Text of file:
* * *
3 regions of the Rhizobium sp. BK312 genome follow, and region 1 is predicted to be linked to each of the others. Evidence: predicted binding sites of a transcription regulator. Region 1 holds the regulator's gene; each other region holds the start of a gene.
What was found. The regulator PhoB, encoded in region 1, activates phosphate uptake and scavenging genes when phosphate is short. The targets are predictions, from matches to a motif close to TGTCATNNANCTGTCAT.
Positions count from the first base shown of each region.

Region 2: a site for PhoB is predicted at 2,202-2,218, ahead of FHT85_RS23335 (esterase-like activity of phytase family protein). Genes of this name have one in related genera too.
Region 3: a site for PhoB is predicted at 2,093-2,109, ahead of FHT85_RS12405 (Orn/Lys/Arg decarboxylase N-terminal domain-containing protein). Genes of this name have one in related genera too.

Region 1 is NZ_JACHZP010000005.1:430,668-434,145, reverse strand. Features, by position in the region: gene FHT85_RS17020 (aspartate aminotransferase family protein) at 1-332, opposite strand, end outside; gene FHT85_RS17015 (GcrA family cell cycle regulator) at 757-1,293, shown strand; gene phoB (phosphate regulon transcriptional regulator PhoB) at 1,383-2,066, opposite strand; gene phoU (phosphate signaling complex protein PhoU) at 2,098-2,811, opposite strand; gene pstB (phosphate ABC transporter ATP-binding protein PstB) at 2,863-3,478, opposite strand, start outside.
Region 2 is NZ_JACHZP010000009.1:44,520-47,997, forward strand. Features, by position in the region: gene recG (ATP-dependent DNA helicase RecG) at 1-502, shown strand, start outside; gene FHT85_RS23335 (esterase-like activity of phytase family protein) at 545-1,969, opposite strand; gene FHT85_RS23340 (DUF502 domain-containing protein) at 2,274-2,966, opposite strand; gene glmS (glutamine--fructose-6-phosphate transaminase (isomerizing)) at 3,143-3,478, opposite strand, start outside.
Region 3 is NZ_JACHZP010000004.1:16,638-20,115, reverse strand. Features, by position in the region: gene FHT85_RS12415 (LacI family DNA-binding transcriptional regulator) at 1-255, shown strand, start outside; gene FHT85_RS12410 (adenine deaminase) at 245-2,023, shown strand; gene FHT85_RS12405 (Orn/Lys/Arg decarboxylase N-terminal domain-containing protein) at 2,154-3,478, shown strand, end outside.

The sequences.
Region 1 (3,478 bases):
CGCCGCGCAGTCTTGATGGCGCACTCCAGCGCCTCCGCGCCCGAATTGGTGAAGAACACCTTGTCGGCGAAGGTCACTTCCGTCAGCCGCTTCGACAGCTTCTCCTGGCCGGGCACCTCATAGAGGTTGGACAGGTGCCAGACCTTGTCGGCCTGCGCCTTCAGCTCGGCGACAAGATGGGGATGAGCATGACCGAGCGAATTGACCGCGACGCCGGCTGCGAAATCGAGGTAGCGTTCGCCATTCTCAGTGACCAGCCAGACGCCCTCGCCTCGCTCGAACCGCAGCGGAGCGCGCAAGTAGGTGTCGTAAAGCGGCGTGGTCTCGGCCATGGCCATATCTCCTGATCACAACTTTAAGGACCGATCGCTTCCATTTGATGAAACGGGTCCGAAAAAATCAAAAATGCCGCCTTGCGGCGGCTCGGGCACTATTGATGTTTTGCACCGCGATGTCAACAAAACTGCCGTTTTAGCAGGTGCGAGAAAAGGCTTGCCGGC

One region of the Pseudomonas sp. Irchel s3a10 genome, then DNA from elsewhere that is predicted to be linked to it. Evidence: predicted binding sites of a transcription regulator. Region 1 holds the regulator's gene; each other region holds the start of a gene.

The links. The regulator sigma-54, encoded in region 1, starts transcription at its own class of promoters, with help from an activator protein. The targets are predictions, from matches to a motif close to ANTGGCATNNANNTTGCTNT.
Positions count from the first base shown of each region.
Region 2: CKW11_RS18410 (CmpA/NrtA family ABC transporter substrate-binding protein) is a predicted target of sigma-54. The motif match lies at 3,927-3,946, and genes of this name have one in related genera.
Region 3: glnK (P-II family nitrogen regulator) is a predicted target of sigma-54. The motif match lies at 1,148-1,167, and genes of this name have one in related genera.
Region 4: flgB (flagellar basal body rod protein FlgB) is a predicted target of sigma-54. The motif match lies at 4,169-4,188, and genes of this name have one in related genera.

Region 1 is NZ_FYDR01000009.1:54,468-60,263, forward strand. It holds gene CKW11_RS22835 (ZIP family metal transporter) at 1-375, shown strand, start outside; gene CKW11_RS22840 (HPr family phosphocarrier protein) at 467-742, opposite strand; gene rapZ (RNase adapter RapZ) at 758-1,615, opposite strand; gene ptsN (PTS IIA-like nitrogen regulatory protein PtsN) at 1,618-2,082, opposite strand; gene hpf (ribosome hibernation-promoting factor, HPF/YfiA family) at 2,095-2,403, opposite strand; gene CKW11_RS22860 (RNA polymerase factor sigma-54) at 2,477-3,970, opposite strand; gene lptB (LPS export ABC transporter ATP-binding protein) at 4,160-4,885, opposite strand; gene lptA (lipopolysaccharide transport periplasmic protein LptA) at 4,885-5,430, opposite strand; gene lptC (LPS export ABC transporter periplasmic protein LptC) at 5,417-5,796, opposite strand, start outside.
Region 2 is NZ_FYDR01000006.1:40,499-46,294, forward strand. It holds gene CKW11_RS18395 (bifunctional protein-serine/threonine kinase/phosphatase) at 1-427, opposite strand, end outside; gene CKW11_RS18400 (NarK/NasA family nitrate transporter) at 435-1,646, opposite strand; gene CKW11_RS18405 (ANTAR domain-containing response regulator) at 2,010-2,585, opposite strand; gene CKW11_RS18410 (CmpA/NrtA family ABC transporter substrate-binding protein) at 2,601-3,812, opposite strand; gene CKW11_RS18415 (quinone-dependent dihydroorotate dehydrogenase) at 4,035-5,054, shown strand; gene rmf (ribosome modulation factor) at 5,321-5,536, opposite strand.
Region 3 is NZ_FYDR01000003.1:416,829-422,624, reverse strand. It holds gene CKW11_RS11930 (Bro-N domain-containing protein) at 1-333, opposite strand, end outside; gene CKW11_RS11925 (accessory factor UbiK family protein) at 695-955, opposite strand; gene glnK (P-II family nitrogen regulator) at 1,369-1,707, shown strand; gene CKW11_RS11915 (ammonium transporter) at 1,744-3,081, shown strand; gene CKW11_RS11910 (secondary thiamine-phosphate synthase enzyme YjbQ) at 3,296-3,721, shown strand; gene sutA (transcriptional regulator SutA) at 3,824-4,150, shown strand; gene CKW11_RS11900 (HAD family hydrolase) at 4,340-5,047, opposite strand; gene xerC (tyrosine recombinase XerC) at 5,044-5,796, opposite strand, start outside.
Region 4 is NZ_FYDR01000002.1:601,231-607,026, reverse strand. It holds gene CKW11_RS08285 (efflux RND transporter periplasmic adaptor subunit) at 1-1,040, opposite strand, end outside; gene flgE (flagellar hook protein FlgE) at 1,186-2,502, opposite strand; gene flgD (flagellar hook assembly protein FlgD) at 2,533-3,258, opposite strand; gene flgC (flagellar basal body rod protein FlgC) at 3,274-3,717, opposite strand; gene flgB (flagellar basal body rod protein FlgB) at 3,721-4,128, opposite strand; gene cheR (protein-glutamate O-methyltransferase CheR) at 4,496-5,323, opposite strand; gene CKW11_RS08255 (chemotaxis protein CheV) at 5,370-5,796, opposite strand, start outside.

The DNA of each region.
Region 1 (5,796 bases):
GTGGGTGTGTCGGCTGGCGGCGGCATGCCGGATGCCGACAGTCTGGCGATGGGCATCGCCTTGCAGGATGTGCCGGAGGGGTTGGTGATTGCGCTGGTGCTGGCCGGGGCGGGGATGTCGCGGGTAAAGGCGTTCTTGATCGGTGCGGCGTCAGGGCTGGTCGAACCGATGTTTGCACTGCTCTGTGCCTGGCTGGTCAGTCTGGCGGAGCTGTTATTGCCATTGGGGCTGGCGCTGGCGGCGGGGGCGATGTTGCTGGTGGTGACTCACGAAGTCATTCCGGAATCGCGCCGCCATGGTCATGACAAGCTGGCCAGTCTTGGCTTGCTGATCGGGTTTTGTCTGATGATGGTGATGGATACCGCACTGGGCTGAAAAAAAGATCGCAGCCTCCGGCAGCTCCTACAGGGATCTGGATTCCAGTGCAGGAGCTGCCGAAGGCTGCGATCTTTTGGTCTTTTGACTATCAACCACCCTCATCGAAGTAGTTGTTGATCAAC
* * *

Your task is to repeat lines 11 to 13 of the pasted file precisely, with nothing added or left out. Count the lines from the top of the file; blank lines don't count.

CGCCGCGCAGTCTTGATGGCGCACTCCAGCGCCTCCGCGCCCGAATTGGTGAAGAACACCTTGTCGGCGAAGGTCACTTCCGTCAGCCGCTTCGACAGCTTCTCCTGGCCGGGCACCTCATAGAGGTTGGACAGGTGCCAGACCTTGTCGGCCTGCGCCTTCAGCTCGGCGACAAGATGGGGATGAGCATGACCGAGCGAATTGACCGCGACGCCGGCTGCGAAATCGAGGTAGCGTTCGCCATTCTCAGTGACCAGCCAGACGCCCTCGCCTCGCTCGAACCGCAGCGGAGCGCGCAAGTAGGTGTCGTAAAGCGGCGTGGTCTCGGCCATGGCCATATCTCCTGATCACAACTTTAAGGACCGATCGCTTCCATTTGATGAAACGGGTCCGAAAAAATCAAAAATGCCGCCTTGCGGCGGCTCGGGCACTATTGATGTTTTGCACCGCGATGTCAACAAAACTGCCGTTTTAGCAGGTGCGAGAAAAGGCTTGCCGGC

One region of the Pseudomonas sp. Irchel s3a10 genome, then DNA from elsewhere that is predicted to be linked to it. Evidence: predicted binding sites of a transcription regulator. Region 1 holds the regulator's gene; each other region holds the start of a gene.

The links. The regulator sigma-54, encoded in region 1, starts transcription at its own class of promoters, with help from an activator protein. The targets are predictions, from matches to a motif close to ANTGGCATNNANNTTGCTNT.